Rudolf Christoph Eucken
born Jan. 5, 1846, Aurich, East Friesland [now in Germany]
died Sept. 14, 1926, Jena, Ger.
German Idealist philosopher, winner of the Nobel Prize
for Literature (1908), interpreter of Aristotle, and author
of works in ethics and religion.
Eucken studied at the University of Göttingen under the
German thinker Rudolf Hermann Lotze, a teleological
Idealist, and at Berlin under Friedrich Adolf Trendelenburg,
a German philosopher whose ethical concerns and historical
treatment of philosophy attracted him. Appointed professor
of philosophy at the University of Basel, Switz., in 1871,
Eucken left in 1874 to become professor of philosophy at the
University of Jena, a position he held until 1920.
Distrusting abstract intellectualism and systematics,
Eucken centred his philosophy upon actual human experience.
He maintained that man is the meeting place of nature and
spirit and that it is his duty and his privilege to overcome
his nonspiritual nature by incessant active striving after
the spiritual life. This pursuit, sometimes termed ethical
activism, involves all of man’s faculties but especially
requires efforts of the will and intuition.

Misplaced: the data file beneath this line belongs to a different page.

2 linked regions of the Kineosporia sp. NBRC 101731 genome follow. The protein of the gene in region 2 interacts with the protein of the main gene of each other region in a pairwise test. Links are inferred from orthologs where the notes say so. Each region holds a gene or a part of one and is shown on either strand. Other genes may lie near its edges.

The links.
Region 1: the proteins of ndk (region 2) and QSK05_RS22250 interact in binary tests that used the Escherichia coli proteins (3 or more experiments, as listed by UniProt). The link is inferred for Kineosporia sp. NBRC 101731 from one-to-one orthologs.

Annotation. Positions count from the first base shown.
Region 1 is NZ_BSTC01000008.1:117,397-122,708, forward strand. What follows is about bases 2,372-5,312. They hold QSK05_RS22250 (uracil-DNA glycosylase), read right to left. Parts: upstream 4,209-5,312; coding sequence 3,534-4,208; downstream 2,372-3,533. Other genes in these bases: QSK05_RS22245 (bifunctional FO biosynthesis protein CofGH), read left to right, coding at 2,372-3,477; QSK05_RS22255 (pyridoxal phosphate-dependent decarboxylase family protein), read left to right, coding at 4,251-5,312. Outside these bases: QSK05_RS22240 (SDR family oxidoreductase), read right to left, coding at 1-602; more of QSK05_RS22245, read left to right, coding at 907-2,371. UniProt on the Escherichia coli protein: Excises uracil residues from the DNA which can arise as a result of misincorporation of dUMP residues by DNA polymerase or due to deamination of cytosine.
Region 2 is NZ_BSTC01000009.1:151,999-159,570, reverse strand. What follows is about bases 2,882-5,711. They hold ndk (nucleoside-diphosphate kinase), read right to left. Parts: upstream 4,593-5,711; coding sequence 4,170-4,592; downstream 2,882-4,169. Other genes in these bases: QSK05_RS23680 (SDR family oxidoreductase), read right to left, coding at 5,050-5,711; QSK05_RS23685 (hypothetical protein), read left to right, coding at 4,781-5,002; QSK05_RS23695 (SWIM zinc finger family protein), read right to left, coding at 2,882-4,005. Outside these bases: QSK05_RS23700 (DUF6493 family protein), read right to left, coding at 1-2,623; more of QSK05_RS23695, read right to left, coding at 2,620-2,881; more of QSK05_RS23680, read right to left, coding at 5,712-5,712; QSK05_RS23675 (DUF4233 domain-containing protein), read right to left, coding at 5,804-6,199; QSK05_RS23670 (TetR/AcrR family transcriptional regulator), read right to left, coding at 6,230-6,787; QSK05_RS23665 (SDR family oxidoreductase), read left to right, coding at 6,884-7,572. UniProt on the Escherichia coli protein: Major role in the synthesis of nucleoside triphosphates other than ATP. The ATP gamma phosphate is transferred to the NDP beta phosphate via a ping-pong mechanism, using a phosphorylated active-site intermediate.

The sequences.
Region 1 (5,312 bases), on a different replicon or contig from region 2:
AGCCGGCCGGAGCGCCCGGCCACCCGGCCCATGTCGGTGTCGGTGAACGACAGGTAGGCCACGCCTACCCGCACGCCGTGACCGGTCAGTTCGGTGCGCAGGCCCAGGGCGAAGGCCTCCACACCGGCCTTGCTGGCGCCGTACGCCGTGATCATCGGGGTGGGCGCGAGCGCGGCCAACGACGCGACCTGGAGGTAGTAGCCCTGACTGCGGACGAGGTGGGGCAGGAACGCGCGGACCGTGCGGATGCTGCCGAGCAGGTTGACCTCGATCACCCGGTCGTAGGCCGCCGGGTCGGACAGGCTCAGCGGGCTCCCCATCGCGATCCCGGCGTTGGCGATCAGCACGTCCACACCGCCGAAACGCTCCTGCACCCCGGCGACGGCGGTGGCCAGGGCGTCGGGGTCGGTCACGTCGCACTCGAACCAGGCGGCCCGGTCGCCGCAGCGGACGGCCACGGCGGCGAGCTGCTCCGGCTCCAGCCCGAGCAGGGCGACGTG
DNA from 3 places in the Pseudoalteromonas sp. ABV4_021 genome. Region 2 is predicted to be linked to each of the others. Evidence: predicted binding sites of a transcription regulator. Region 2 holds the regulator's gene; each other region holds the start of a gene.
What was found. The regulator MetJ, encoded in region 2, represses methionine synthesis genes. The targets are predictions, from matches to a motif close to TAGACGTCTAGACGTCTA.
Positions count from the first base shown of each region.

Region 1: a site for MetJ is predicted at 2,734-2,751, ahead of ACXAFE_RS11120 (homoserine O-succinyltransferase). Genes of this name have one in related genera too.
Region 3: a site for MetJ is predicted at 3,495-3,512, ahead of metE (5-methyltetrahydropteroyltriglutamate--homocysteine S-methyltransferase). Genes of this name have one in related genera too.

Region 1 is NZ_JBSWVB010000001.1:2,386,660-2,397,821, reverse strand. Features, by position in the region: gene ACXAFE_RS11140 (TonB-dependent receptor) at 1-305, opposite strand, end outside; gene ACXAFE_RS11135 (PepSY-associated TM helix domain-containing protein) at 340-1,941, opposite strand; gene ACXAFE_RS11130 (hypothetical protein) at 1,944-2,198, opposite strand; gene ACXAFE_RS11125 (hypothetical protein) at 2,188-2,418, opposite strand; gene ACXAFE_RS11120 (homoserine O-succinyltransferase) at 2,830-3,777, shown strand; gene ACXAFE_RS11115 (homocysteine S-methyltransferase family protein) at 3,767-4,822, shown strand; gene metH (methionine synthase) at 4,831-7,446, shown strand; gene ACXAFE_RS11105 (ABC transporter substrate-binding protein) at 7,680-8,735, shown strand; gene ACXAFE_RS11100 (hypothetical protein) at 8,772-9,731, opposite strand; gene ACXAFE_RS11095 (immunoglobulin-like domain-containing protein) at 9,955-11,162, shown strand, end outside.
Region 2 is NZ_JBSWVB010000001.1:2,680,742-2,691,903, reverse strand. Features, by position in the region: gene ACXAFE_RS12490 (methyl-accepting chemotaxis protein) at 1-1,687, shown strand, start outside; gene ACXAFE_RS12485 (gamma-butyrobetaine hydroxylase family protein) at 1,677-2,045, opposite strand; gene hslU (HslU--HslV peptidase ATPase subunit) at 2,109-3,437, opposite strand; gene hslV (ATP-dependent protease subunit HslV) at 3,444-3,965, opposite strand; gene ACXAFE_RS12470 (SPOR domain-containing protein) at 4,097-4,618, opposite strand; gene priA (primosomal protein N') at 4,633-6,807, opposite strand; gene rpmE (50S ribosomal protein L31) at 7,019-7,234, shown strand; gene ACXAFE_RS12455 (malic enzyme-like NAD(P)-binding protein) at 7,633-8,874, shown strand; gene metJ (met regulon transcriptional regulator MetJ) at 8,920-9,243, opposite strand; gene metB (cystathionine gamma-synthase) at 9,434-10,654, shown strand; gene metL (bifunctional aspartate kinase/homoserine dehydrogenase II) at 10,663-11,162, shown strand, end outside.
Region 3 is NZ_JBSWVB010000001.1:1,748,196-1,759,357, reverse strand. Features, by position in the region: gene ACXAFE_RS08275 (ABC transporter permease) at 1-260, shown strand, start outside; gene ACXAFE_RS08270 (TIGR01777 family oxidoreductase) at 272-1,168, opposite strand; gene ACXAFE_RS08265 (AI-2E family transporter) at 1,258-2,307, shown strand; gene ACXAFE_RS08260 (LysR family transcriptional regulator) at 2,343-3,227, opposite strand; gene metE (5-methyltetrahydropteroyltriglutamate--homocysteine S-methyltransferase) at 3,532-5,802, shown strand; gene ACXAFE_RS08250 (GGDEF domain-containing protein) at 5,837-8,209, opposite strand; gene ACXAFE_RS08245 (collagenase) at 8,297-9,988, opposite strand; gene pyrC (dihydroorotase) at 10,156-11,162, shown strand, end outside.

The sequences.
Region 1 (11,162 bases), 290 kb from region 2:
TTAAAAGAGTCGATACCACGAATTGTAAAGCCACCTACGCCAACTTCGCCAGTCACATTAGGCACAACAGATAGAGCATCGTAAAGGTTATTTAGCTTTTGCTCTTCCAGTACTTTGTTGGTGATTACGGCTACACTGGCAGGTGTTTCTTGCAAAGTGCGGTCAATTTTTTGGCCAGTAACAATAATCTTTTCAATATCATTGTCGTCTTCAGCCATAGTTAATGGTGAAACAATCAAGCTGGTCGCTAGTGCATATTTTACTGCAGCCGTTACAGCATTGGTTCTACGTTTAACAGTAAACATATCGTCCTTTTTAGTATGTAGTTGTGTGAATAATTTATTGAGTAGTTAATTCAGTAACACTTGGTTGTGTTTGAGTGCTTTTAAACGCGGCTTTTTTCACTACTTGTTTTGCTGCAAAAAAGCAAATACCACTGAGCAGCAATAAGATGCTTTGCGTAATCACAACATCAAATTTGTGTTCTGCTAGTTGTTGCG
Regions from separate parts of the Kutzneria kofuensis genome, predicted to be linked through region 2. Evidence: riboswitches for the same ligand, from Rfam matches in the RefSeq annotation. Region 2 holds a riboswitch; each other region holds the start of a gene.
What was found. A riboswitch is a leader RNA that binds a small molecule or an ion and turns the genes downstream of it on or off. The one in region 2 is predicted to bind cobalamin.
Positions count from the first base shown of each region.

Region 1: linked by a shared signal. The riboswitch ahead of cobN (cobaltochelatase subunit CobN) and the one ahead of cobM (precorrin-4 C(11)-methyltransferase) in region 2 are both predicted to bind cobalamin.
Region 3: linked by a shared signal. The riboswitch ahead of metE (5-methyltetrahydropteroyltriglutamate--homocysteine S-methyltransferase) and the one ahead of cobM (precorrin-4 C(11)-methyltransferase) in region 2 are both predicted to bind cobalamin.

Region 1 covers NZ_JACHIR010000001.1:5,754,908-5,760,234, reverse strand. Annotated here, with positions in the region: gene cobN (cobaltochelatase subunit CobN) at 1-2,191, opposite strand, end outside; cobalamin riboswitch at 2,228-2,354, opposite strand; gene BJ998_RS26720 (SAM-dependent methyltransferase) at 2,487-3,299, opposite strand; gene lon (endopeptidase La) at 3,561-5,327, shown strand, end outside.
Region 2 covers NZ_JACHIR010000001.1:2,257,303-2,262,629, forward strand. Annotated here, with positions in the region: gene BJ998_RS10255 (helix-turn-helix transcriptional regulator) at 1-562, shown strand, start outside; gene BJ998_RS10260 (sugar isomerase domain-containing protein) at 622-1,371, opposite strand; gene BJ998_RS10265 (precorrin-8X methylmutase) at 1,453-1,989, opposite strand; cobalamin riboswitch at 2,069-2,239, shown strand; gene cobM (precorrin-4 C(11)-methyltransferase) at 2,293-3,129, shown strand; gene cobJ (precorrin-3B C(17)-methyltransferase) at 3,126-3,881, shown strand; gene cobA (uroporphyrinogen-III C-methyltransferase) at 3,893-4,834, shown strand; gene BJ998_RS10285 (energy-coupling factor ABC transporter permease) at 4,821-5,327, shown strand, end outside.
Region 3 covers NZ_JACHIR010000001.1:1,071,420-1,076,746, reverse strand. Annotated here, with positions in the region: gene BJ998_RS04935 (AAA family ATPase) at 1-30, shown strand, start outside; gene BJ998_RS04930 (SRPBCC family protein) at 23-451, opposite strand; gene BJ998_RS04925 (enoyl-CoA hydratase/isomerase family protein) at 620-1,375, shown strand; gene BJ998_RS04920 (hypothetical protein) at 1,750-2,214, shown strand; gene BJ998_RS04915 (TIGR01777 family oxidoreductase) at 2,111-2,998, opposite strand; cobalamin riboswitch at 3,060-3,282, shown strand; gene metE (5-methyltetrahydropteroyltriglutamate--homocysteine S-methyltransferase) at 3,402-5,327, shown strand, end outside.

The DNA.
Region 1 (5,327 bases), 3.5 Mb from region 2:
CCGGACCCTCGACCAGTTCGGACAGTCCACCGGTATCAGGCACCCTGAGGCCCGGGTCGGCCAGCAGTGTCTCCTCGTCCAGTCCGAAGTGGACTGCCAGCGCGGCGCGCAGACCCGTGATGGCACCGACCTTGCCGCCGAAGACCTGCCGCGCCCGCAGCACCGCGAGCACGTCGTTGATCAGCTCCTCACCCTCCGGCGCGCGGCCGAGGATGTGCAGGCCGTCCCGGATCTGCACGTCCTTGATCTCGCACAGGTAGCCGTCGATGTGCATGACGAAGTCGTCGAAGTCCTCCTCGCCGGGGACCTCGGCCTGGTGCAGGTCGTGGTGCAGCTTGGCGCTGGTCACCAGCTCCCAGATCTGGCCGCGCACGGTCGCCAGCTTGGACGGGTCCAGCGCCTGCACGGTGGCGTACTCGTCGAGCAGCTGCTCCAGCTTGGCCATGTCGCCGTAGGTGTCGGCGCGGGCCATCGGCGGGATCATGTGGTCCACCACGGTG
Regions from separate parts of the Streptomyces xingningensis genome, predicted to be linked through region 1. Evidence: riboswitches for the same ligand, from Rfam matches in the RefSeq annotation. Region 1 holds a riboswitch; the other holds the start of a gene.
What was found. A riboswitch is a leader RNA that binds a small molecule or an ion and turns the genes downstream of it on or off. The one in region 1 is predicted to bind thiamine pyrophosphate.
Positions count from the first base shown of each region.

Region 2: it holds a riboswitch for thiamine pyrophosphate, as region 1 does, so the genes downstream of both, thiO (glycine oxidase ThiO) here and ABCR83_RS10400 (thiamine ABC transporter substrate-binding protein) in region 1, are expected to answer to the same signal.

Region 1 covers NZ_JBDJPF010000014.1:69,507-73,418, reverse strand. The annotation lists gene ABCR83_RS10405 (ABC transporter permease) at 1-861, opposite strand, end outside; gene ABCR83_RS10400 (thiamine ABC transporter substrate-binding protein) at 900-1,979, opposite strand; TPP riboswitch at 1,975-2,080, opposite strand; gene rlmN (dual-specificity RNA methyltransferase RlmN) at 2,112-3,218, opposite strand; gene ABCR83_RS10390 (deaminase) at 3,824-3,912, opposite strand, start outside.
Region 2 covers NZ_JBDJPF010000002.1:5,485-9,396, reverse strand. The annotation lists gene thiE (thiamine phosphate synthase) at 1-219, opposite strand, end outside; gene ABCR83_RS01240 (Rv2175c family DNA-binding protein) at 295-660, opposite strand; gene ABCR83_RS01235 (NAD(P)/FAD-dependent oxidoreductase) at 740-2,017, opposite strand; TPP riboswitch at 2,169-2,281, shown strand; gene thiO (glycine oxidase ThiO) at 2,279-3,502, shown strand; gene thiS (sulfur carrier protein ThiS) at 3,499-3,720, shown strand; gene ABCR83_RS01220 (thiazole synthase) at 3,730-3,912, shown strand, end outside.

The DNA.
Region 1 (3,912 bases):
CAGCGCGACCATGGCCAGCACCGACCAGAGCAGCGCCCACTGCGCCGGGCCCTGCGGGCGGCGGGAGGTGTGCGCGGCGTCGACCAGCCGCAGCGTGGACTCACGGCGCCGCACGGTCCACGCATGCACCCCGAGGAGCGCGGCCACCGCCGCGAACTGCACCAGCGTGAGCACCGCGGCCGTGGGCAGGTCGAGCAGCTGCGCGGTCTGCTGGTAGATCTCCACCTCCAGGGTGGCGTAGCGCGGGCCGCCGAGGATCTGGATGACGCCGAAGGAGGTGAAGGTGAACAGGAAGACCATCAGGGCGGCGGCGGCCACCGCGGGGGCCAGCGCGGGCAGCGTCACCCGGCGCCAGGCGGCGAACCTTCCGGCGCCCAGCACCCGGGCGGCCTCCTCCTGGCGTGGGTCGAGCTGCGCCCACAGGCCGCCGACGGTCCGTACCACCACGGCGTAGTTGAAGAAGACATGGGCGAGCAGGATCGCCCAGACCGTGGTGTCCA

A strident critic of naturalist philosophy, Eucken held
that man’s soul differentiated him from the rest of the
natural world and that the soul could not be explained only
by reference to natural processes. His criticisms are
particularly evident in Individual and Society (1923) and
Der Sozialismus und seine Lebensgestaltung (1920; Socialism:
An Analysis, 1921). The second work attacked Socialism as a
system that limits human freedom and denigrates spiritual
and cultural aspects of life.
Eucken’s Nobel Prize diploma referred to the “warmth and
strength in presentation with which in his numerous works he
has vindicated and developed an idealist philosophy of
life.” His other works include Der Sinn und Wert des Lebens
(1908; The Meaning and Value of Life, 1909) and Können wir
noch Christen sein? (1911; Can We Still Be Christians?,